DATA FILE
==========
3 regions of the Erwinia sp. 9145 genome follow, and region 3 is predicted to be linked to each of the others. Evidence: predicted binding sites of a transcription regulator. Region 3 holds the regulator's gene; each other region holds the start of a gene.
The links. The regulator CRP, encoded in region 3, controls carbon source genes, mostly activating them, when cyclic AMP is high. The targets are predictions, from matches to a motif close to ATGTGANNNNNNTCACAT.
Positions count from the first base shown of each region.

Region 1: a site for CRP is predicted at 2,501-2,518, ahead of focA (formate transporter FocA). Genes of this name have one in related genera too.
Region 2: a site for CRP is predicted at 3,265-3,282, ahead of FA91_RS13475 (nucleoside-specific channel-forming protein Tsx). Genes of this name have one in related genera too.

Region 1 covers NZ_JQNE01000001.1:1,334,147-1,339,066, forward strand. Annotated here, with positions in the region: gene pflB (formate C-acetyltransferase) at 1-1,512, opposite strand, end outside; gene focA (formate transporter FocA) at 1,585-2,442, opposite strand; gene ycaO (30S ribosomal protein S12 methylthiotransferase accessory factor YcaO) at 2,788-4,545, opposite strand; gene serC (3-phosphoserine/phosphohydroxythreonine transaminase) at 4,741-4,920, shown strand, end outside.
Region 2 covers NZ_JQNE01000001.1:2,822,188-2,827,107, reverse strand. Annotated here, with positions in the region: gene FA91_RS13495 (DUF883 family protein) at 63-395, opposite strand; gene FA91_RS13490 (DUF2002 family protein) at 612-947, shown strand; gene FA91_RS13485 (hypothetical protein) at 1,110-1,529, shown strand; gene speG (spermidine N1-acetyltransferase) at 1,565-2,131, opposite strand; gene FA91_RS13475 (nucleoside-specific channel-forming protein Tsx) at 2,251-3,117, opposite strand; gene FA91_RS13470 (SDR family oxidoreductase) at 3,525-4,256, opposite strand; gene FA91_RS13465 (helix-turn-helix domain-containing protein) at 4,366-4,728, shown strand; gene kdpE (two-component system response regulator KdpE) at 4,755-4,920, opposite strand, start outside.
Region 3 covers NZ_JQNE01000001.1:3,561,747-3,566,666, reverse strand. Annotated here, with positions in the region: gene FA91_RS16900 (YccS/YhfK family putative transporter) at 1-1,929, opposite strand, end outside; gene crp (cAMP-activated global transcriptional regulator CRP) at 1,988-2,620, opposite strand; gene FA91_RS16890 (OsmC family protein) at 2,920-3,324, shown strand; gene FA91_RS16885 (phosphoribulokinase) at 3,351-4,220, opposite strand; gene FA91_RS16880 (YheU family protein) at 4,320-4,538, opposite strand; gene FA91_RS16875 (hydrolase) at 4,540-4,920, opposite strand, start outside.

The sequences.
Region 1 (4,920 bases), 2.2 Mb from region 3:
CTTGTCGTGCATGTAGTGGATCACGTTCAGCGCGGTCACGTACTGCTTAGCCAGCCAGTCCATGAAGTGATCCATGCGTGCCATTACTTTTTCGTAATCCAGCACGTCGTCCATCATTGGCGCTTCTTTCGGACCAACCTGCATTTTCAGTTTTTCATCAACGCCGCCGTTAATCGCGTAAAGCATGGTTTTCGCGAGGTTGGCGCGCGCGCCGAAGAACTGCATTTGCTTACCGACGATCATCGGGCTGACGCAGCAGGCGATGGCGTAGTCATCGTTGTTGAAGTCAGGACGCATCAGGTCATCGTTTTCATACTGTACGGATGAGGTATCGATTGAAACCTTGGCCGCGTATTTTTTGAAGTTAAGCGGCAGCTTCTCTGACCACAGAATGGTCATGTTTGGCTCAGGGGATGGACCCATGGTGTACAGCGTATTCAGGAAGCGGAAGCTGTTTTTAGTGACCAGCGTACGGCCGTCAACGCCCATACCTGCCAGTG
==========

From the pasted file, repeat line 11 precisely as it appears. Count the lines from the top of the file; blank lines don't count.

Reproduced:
CTTGTCGTGCATGTAGTGGATCACGTTCAGCGCGGTCACGTACTGCTTAGCCAGCCAGTCCATGAAGTGATCCATGCGTGCCATTACTTTTTCGTAATCCAGCACGTCGTCCATCATTGGCGCTTCTTTCGGACCAACCTGCATTTTCAGTTTTTCATCAACGCCGCCGTTAATCGCGTAAAGCATGGTTTTCGCGAGGTTGGCGCGCGCGCCGAAGAACTGCATTTGCTTACCGACGATCATCGGGCTGACGCAGCAGGCGATGGCGTAGTCATCGTTGTTGAAGTCAGGACGCATCAGGTCATCGTTTTCATACTGTACGGATGAGGTATCGATTGAAACCTTGGCCGCGTATTTTTTGAAGTTAAGCGGCAGCTTCTCTGACCACAGAATGGTCATGTTTGGCTCAGGGGATGGACCCATGGTGTACAGCGTATTCAGGAAGCGGAAGCTGTTTTTAGTGACCAGCGTACGGCCGTCAACGCCCATACCTGCCAGTG